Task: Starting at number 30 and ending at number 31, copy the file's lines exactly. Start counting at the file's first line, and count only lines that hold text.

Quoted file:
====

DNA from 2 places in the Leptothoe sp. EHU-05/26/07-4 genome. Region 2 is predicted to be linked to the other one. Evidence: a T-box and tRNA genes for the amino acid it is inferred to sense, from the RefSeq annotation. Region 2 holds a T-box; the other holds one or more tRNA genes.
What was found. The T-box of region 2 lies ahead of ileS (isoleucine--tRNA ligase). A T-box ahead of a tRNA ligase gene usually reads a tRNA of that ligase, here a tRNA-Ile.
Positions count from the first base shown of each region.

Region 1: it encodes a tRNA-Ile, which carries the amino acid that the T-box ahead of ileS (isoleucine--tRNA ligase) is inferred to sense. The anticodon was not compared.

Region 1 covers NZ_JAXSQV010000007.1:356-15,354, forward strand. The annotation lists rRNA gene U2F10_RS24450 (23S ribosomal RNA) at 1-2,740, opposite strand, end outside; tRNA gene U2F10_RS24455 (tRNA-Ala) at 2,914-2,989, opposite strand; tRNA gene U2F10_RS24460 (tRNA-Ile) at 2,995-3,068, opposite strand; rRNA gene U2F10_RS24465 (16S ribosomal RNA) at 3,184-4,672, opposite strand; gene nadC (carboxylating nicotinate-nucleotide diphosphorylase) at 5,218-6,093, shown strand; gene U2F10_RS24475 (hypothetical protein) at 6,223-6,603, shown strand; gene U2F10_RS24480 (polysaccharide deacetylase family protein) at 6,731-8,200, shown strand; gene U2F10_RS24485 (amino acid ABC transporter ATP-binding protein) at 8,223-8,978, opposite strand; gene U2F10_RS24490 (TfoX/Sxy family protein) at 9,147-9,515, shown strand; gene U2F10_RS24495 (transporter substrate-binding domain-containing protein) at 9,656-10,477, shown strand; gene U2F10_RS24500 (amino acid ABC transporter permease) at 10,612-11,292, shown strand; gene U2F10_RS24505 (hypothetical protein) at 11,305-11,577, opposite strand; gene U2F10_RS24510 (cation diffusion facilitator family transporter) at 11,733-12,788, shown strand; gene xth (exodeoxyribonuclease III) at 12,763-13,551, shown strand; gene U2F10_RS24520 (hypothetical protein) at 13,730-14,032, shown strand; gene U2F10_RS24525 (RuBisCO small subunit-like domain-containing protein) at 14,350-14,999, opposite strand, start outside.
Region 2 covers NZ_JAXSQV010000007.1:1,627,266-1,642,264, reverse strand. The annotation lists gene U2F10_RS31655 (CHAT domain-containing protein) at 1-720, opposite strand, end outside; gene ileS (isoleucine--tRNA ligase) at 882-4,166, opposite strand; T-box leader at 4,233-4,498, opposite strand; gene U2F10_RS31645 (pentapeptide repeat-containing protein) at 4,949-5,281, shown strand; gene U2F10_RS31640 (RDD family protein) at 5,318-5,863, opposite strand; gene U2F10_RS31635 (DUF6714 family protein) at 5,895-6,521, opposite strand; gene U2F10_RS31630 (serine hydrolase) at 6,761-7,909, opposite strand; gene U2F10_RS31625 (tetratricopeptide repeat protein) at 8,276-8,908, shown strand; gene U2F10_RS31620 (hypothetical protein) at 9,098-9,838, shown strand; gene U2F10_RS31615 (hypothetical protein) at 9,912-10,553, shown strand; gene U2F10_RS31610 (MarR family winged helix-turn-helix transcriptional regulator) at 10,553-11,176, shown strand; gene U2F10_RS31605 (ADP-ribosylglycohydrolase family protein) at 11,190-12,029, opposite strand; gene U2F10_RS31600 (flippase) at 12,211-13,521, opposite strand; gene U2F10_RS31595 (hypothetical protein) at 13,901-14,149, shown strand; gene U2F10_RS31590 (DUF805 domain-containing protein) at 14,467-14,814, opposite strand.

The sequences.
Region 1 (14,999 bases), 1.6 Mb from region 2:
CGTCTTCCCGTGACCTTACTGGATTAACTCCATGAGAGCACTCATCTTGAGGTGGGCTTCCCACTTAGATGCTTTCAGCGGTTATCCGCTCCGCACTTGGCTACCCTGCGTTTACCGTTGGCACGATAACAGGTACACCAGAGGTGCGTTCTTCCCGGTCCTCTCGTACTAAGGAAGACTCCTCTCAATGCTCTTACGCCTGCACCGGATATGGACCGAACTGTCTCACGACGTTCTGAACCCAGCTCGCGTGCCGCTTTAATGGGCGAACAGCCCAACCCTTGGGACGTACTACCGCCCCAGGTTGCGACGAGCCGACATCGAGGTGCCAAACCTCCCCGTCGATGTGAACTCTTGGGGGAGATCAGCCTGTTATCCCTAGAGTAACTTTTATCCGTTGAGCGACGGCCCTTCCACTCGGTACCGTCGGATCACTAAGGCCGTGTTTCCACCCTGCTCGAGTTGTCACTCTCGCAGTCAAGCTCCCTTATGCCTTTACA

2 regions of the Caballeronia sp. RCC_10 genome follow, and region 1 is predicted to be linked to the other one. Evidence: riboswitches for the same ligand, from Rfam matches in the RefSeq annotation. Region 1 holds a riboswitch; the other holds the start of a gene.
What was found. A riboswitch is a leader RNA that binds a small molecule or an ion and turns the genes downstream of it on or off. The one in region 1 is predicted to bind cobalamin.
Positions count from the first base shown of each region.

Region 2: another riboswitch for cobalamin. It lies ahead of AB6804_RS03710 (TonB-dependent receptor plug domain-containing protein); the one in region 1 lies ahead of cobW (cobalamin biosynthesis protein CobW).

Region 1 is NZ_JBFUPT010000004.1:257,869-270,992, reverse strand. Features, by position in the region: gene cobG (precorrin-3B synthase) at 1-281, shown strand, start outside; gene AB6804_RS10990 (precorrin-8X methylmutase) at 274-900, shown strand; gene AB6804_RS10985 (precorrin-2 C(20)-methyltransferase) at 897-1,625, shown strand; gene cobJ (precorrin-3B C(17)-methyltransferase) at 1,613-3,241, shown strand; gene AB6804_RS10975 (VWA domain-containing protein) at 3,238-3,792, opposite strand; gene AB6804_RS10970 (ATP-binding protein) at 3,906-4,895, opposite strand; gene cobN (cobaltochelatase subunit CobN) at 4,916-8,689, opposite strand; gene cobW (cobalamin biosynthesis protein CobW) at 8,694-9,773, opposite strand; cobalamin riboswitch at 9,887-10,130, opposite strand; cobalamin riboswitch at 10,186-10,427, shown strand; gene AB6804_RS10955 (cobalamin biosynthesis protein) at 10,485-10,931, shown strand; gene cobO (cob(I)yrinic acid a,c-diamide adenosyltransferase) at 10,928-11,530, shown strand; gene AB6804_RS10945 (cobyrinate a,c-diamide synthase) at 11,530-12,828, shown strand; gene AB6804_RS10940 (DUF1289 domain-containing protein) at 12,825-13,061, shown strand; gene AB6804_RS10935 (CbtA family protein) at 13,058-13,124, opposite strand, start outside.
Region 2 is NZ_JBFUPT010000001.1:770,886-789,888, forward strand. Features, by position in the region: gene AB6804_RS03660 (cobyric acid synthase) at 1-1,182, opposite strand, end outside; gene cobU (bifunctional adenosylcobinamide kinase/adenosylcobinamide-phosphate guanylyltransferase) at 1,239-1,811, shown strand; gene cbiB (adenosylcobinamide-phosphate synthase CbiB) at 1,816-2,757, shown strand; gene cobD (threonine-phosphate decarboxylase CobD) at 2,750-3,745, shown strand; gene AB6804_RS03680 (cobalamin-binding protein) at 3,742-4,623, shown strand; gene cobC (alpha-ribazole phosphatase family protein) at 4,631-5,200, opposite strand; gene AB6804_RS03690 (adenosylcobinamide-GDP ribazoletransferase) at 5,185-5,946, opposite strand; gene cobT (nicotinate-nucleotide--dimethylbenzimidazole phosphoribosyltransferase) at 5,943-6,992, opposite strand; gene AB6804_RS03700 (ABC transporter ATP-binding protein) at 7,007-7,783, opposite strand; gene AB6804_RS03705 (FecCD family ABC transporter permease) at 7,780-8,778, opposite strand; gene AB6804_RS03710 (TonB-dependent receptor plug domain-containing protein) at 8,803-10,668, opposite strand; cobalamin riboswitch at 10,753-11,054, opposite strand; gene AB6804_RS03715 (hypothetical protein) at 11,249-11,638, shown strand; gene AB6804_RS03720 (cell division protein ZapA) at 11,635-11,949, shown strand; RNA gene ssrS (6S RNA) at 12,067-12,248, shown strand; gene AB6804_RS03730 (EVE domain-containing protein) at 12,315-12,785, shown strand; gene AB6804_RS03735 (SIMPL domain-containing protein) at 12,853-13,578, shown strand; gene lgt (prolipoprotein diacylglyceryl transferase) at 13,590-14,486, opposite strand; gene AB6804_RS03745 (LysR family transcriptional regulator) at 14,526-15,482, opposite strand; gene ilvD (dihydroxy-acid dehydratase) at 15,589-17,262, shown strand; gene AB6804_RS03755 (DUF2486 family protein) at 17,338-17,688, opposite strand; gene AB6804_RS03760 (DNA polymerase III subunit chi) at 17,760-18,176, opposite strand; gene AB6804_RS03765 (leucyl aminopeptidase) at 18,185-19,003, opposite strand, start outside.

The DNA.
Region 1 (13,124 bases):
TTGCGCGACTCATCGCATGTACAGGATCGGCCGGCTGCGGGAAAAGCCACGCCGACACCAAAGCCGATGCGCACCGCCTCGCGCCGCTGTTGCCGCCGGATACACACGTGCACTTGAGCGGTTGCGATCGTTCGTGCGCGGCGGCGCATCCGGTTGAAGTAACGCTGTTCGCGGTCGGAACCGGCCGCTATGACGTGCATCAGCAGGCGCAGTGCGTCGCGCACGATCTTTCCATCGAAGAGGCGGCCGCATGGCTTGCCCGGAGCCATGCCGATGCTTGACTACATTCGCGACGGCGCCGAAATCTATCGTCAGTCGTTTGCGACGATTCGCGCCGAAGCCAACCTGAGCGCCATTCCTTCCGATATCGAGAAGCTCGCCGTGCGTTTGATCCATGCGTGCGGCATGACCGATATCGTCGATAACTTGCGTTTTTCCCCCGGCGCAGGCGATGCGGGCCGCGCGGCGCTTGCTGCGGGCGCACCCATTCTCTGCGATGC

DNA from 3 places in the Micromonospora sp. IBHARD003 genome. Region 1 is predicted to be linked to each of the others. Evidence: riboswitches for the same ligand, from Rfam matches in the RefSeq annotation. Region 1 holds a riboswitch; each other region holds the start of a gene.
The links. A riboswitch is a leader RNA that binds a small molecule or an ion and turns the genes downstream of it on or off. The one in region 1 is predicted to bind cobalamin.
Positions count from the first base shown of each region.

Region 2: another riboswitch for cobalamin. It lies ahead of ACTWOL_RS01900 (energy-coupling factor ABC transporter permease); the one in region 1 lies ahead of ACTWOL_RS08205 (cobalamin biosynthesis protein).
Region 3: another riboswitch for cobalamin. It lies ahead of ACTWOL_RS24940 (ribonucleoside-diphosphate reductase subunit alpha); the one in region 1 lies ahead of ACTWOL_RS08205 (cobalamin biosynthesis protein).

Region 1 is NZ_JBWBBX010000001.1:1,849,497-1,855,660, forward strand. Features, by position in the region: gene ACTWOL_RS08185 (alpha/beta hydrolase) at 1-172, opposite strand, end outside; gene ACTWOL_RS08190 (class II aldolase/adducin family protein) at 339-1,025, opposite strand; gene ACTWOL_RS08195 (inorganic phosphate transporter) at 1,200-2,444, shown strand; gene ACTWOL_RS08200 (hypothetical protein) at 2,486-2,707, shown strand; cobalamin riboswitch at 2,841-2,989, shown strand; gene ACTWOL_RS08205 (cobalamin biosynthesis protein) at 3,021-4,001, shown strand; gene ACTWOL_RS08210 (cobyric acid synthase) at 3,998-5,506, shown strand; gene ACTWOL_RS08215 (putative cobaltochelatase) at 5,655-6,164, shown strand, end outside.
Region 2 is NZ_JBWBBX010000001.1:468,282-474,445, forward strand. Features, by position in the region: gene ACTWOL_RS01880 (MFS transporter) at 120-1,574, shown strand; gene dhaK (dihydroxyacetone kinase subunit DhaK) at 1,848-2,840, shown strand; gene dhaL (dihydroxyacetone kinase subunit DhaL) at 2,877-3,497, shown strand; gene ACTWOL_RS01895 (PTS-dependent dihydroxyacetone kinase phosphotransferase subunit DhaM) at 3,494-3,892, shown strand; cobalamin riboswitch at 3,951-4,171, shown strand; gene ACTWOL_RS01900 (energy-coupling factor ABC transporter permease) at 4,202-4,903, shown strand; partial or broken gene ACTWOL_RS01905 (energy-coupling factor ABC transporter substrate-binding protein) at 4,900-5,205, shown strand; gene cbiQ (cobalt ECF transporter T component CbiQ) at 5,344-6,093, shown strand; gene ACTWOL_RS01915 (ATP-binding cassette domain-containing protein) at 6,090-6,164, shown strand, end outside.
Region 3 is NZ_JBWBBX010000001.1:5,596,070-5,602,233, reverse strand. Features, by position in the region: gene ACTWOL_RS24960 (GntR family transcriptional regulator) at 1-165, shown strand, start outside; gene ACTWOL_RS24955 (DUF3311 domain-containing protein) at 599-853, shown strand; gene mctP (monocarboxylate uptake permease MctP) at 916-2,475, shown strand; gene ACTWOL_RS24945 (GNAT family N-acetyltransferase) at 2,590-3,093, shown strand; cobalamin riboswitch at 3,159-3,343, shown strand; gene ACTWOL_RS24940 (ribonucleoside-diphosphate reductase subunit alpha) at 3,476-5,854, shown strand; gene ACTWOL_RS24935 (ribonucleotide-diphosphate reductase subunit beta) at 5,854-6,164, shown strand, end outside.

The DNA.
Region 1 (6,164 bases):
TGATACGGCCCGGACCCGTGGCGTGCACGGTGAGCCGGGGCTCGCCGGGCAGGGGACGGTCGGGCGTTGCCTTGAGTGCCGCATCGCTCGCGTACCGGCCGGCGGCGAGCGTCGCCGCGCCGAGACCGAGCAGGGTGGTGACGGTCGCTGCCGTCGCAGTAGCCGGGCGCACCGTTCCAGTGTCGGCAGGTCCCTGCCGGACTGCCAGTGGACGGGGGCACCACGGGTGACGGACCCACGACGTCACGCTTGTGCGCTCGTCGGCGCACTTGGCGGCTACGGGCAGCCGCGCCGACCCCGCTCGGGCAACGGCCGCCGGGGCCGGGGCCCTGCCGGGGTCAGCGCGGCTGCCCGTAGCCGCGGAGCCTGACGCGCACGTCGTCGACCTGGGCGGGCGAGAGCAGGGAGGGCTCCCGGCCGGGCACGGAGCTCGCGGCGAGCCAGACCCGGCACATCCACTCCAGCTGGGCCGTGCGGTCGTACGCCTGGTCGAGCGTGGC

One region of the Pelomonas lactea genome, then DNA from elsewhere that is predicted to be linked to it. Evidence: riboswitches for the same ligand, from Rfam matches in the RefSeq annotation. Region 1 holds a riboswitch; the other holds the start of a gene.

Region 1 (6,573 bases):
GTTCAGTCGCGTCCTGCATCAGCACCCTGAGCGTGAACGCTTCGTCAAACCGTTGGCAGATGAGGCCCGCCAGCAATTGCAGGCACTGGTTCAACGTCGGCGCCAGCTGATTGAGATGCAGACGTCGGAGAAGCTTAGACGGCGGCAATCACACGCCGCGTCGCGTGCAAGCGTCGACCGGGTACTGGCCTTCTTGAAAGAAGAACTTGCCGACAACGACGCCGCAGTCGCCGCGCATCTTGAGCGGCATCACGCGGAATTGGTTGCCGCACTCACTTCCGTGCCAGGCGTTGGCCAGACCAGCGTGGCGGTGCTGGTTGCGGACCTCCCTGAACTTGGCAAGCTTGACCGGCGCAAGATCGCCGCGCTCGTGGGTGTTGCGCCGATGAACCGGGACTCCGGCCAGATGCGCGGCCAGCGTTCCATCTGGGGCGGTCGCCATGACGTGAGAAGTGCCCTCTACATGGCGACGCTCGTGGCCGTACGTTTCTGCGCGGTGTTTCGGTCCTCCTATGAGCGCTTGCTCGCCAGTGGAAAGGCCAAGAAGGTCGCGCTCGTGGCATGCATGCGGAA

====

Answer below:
One region of the Pelomonas lactea genome, then DNA from elsewhere that is predicted to be linked to it. Evidence: riboswitches for the same ligand, from Rfam matches in the RefSeq annotation. Region 1 holds a riboswitch; the other holds the start of a gene.

Region 1 (6,573 bases):